3. That Lloyd's having paid the plaintiff on account of the loss complained of, was the real party in interest.

Plaintiff, replying: denied that it had by any act or omission increased the hazard within the meaning of the policies; denied that it had operated the generator at any time in a defective condition or in an improper manner; denied that Lloyd's had paid it on account of the loss as alleged in the answer; but admitted that in connection with the said loss it had borrowed a sum of money from Lloyd's under a Loan Receipt Agreement, of which a copy had been furnished to the defendants. The Loan Receipt Agreement acknowledged receipt from Lloyd's of $122,218.95 as a loan, repayable only from any net recovery which South Carolina Electric & Gas Co. should make from any person or corporation on account of the loss in question, the proceeds of such recovery to be applied first to expenses of suit, including attorneys' fees, and then to repayment of the loan.

The defendants thereupon moved: (1) for an order requiring Lloyd's, as the real party in interest, to be substituted as plaintiff in the place of South Carolina Electric & Gas Co.; and (2) for an order requiring production and permitting inspection of all agreements as to attorneys' fees to be paid out of any recovery that might be obtained in the action. The first of these motions was disposed of by an order directing that Lloyd's be made a party co-plaintiff with South Carolina Electric & Gas Co., and that if it should decline, or fail within ten days to indicate its intention, to so join, South Carolina Electric & Gas Co. should implead it as a party defendant. The second motion was refused. Upon appeal by the defendants we affirmed both orders, 230 S.C. 340, 95 S.E.2d 596, and expressly held: that the right of action was vested in South Carolina Electric & Gas Co.; that the issues under the pleadings required for their determination no additional parties; that Lloyd's was not a necessary party at all, but its joinder, as a proper party, was within the discretionary power of the court; and that disposition by South Carolina Electric & Gas Co. of any recovery that it might obtain in the cause was a matter with which the defendants would have no concern.

Following that decision Lloyd's became a party co-plaintiff and the case came on to be tried, resulting in a verdict for $138,000.00. The trial Judge, having overruled defendants' motions for nonsuit, direction of verdict, and judgment n. o. v., concluded that the verdict was excessive and ordered a new trial upon the issue of damages only. The defendants appealed, presenting four questions, which we disposed of as follows, 233 S.C. 557, 106 S.E.2d 276:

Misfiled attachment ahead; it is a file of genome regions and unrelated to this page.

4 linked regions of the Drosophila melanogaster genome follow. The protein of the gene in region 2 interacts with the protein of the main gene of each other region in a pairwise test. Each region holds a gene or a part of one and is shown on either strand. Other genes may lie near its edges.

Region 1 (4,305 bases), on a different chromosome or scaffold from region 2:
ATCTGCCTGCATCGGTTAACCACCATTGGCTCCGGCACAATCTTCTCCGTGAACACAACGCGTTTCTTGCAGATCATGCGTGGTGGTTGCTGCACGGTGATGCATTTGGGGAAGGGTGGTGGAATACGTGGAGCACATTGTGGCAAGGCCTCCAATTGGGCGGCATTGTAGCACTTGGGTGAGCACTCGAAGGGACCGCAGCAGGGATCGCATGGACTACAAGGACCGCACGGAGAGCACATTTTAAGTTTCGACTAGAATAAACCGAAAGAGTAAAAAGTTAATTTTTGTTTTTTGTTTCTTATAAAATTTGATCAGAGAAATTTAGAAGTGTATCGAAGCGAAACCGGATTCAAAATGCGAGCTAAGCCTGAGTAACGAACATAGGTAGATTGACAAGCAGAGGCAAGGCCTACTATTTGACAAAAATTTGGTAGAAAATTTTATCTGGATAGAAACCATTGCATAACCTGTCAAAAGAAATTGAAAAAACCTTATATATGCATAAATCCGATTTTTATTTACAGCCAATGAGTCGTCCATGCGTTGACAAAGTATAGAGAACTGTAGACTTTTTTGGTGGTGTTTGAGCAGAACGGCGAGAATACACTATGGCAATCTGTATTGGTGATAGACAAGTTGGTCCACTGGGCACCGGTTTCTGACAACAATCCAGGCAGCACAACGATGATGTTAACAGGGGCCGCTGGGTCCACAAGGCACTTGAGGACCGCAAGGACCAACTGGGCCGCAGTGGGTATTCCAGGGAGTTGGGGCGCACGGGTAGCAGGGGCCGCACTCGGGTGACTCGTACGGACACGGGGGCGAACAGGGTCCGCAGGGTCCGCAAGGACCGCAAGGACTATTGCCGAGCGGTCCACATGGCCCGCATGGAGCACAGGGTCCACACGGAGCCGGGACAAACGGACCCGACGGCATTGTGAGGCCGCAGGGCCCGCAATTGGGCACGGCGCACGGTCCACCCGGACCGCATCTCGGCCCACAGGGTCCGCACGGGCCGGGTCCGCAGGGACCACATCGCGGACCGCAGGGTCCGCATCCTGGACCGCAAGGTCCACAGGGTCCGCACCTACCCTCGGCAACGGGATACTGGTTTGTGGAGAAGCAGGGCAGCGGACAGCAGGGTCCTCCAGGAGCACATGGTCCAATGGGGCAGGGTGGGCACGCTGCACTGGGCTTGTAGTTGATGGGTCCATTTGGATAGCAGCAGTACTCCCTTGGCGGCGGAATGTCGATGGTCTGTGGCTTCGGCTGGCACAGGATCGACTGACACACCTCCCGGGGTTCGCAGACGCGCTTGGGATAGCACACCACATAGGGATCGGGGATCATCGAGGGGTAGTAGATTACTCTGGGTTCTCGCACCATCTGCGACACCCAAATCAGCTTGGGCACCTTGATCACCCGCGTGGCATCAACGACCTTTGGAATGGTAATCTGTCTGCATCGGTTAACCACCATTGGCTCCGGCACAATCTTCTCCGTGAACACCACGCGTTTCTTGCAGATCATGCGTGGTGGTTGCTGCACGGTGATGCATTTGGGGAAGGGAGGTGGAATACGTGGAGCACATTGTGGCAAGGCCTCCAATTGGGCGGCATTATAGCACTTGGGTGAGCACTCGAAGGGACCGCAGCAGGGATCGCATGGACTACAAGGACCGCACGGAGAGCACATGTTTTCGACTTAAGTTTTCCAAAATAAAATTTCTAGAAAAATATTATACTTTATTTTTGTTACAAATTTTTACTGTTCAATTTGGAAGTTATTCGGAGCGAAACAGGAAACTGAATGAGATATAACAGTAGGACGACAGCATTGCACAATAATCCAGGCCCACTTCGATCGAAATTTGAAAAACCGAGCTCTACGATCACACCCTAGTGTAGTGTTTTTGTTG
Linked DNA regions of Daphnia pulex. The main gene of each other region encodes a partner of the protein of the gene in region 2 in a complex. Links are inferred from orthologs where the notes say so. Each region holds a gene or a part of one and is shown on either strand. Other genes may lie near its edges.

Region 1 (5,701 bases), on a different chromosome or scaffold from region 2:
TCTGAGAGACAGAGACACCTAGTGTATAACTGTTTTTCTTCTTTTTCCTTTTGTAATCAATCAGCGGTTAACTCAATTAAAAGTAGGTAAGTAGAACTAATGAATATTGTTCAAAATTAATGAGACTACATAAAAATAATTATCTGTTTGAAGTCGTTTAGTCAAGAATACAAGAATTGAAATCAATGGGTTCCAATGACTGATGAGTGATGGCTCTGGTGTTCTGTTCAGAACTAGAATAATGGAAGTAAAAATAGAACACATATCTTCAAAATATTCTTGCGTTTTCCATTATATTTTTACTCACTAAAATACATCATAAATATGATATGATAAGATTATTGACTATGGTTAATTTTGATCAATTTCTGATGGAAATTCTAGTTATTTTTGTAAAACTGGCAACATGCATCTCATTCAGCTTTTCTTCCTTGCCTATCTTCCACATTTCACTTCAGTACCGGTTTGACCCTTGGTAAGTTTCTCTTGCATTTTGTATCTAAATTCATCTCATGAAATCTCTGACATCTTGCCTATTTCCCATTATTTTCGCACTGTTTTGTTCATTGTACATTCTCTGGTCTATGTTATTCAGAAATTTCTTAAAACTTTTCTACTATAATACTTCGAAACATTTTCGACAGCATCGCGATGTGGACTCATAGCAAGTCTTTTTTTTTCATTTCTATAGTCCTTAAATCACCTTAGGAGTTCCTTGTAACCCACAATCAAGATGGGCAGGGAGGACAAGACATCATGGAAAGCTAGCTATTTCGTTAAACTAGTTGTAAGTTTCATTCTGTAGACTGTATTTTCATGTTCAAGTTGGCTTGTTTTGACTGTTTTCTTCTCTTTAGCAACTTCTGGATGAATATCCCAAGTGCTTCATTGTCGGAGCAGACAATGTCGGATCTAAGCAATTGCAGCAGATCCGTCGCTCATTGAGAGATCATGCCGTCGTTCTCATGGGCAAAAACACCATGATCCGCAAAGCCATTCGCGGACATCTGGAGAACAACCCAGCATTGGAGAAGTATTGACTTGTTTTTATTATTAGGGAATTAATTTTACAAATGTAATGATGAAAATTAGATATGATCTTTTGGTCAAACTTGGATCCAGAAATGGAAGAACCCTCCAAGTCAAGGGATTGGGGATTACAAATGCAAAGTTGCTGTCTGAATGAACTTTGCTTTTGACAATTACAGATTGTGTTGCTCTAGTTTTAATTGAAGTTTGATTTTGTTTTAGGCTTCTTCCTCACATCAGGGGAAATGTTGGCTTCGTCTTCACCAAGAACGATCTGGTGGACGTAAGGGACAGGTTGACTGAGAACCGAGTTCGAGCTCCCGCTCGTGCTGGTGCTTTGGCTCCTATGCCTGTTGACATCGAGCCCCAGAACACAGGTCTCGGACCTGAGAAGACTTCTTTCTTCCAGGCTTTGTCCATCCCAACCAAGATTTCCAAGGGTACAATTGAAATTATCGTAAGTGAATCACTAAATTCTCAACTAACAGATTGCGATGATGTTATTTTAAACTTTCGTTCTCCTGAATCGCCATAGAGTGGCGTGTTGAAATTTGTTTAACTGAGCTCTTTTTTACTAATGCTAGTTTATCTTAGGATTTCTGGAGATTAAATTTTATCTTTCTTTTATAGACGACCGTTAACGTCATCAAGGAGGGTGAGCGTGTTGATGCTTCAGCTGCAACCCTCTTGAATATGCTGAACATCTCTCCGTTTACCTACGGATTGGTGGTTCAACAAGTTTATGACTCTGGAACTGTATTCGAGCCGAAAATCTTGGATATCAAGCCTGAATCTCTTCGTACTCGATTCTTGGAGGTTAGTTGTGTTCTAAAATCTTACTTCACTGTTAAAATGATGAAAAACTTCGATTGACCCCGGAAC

1. Was there evidence from which the jury could reasonably have found that the loss was within the coverage of appellants' policies? We answered that question in the affirmative, refraining from review of the evidence because of our disposition of question 4.

2. Had the respondents proven recoverable damages? That question we also answered in the affirmative, saying: "The evidence relating to loss included the original cost of the damaged generator, estimated length of useful life, age, and cost of replacement of the parts, of which some were damaged by electrical injury or ensuing fire from which the jury may have determined the actual cash value of the later at the time of loss, which is the measure of damages under the terms of the policies."

3. Should South Carolina Electric & Gas Co. have been dismissed as not a proper party to the action, because of the payment to it by Lloyd's and the terms of the loan receipt in that transaction? We held that this question had been disposed of by the decision upon the first appeal, which had plainly held the right of action to be vested in South Carolina Electric & Gas Co. alone; and that such holding was the law of the case.

4. Was it proper to grant a new trial as to damages only? We held that such practice was not countenanced in the modern decisions of this court, and that in the absence of a statute or rule authorizing it we would not approve so important an innovation in our procedure; and accordingly we remanded the case for a new trial of all issues.

On the next appeal, 235 S.C. 147, 110 S.E.2d 165, we affirmed a circuit court order denying the defendants' motion to change the venue from Lexington to Richland County.

Thereafter, on September 21, 1959, the case came on for trial before the Honorable Thomas P. Bussey, Presiding Judge, and a jury. He denied the defendants' motion for directed verdict and submitted the case to the jury, which found for the plaintiffs $87,000.00. The parties had theretofore stipulated that interest should be computed from September 1, 1952, on any amount that might be found to be due. Defendants then moved for judgment n. o. v. or, in the alternative, for a new trial; and by his order of July 11, 1960, Judge Bussey denied these motions but ordered a new trial unless the plaintiffs should remit so much of the verdict as exceeded $67,200.00 (with interest from September 1, 1952, as stipulated). Plaintiffs remitted accordingly, and the defendants have appealed.

The defendants' policies each contained an "Electrical Apparatus Clause" to the effect that there should be no liability "for any electrical injury or disturbance to the said electrical appliances or devices from artificial causes, unless fire ensues * * *". The coverage under these policies, to be apportioned among the several companies, was "to the extent of the actual cash value of the property at the time of loss, but not exceeding the amount which it would cost to repair or replace the property with material of like kind and quality within a reasonable time after such loss * * *".